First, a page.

The Madoff Tax Advantage
I just received the following e-mail from my accountants, who have several clients invested with Bernard Madoff. They are passing along some year-end tax advice that contains at least a sliver of good news:
Taxpayers who invested in Bernard L. Madoff Investment Securities LLC directly, or through a fund of funds, have a loss that is most probably categorized as a theft loss for tax purposes. This loss has a more favorable tax treatment than theft losses of personal non-business property. Theft loss is determined and applied to get you back taxes for the current year of loss and the three years prior. These losses remain available beyond that four year period, and they can be carried forward for 20 years…
Income for taxpayers who received tax reports from Madoff during the last several years has most likely been overstated, resulting in taxes being paid that should not have been paid. Those taxes should be refunded. The inter-relationship of carrying back theft losses and amending those years during which income was overstated is extremely complex and requires professional advice from tax practitioners skilled and experienced in these matters. Furthermore, in many cases, there will be years affected that are closed by the three year statute of limitations. We will endeavor to use special Internal Revenue Code sections to secure tax benefits from closed years where excessive taxes were paid by clients.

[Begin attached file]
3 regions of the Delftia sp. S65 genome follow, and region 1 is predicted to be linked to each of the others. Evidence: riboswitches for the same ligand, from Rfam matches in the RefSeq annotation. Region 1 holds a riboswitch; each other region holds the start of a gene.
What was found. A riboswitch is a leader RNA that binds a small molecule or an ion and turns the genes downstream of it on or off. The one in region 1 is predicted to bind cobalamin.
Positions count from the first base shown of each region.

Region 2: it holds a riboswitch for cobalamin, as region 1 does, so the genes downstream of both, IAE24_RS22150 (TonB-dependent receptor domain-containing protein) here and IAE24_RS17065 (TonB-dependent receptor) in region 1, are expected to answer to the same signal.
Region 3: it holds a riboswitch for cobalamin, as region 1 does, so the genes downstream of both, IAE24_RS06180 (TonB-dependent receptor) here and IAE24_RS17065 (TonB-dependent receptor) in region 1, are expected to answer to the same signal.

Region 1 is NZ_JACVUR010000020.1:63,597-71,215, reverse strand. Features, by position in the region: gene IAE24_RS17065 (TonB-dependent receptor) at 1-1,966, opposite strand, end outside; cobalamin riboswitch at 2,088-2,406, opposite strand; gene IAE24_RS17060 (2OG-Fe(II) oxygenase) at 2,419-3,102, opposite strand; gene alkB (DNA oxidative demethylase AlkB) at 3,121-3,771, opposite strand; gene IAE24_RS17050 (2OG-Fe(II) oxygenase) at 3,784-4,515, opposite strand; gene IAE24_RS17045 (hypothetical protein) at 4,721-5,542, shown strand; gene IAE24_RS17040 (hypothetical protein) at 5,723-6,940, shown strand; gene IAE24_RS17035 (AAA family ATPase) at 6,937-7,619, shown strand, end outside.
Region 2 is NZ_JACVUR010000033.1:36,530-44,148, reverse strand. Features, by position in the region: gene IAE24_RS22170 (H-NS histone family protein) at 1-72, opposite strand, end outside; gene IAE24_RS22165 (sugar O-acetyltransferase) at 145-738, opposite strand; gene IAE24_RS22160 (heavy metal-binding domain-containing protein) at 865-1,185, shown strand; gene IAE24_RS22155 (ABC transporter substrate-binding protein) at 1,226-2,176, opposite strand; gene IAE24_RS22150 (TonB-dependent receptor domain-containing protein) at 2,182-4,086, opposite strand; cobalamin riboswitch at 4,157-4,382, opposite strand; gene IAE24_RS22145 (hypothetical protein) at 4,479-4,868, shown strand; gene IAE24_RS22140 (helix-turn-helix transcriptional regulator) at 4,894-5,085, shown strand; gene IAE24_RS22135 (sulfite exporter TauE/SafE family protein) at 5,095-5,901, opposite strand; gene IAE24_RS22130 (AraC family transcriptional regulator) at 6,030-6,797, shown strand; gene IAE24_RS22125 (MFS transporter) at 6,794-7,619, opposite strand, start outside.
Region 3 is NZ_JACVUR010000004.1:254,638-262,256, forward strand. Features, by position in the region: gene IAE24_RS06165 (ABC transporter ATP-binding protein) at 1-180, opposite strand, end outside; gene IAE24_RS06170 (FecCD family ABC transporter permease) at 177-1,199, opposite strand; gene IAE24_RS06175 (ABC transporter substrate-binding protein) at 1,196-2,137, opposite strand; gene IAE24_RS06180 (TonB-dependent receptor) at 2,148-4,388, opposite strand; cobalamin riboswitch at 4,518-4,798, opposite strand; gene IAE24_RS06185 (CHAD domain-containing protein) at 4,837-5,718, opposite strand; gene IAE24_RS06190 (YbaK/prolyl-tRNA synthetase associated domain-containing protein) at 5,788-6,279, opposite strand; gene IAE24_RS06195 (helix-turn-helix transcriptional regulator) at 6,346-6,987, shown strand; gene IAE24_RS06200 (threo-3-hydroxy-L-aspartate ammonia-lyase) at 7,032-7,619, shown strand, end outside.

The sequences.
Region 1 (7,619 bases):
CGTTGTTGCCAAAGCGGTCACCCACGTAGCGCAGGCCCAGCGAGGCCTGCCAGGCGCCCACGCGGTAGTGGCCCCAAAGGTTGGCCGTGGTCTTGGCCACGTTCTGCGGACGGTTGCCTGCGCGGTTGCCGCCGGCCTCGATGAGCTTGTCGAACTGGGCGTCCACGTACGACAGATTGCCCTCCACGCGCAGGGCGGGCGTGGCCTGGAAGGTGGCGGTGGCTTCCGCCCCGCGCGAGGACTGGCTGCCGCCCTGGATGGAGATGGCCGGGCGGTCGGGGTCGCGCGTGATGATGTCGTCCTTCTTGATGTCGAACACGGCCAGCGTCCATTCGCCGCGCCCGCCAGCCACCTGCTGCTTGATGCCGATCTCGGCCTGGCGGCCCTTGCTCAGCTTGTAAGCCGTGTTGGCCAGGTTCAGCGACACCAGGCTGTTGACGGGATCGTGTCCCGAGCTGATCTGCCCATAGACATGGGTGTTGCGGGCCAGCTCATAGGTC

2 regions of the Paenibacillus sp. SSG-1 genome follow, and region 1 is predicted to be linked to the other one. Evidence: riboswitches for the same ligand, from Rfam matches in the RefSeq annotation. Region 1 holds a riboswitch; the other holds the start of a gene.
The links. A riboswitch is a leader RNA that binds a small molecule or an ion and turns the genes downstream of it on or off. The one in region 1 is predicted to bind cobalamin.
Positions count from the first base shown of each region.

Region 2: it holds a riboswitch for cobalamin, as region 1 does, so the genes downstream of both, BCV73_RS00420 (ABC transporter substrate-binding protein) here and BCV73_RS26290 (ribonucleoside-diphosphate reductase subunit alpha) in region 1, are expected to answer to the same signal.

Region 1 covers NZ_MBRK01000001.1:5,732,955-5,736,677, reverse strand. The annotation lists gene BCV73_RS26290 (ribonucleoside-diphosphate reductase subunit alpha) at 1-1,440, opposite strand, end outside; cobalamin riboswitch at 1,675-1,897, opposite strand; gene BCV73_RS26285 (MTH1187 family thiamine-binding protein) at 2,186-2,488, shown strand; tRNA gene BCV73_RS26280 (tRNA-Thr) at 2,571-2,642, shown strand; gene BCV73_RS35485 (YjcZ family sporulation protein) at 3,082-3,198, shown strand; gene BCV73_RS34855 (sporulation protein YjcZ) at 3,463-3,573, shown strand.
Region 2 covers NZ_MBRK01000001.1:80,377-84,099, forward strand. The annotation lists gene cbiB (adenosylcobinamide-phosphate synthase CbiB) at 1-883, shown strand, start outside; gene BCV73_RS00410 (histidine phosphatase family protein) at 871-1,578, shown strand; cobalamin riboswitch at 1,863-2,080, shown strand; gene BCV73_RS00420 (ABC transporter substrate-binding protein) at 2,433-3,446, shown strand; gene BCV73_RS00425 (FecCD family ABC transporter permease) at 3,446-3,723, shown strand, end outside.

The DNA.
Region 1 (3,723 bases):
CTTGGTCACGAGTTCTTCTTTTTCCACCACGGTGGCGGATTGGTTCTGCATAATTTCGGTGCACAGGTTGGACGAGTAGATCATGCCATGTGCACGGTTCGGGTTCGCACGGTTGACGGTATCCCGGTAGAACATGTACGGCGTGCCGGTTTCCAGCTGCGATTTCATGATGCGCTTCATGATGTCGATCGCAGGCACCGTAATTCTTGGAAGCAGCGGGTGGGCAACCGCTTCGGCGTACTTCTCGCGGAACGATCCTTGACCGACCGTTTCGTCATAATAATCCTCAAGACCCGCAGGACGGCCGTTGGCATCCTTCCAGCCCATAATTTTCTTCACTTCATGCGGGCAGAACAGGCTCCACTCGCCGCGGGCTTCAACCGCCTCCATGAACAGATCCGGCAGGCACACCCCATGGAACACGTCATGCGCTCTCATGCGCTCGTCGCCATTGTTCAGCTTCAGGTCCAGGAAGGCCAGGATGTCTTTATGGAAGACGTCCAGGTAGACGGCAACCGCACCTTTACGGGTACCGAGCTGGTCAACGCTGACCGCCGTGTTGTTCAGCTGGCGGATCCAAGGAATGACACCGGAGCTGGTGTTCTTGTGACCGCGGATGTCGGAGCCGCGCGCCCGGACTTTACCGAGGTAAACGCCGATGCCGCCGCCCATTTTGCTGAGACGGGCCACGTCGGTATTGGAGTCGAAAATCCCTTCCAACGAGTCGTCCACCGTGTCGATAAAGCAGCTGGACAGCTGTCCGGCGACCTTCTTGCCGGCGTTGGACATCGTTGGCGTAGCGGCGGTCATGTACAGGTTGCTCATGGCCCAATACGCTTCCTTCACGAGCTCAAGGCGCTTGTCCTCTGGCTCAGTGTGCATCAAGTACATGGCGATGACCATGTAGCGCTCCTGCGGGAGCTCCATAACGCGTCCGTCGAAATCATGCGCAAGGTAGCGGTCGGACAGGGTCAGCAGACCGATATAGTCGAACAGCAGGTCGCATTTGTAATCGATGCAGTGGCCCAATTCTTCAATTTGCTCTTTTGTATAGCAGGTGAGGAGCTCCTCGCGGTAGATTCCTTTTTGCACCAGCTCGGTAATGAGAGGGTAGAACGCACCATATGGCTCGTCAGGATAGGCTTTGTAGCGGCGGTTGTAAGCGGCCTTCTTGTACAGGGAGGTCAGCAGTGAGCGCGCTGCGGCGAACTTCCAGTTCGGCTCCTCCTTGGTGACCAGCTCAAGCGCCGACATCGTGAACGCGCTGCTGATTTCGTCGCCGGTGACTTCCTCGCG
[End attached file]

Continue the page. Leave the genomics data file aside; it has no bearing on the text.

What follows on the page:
While many advisers are focused on how many dollars can be retrieved for victimized clients, we are also focused on the manner in which we pursue refunds. We may use alternative methods that will give our clients the best opportunity to receive monies quickly and, in the event of challenge by taxing authorities, the best chance of prevailing.
There are many other special situations not mentioned (e.g., how to deal with partnership interests, Roth IRAs) which we would be happy to address on an individual basis. Each state may treat the losses differently, therefore our discussion has been confined exclusively to federal tax treatment. We have established a special task force devoted to assisting clients with these complex tax issues and to help guide them through the process of restoring some of the wealth that was taken away from them by Bernard L. Madoff.
It should also be noted that my accountant, when I spoke to him the other day about routine end-of-year tax issues — I was thankfully never invited to invest with Madoff — said that his firm has never been busier. Just another reminder that an economic cloud, even as thick and black as our current one, does have the occasional silver lining, at least for someone.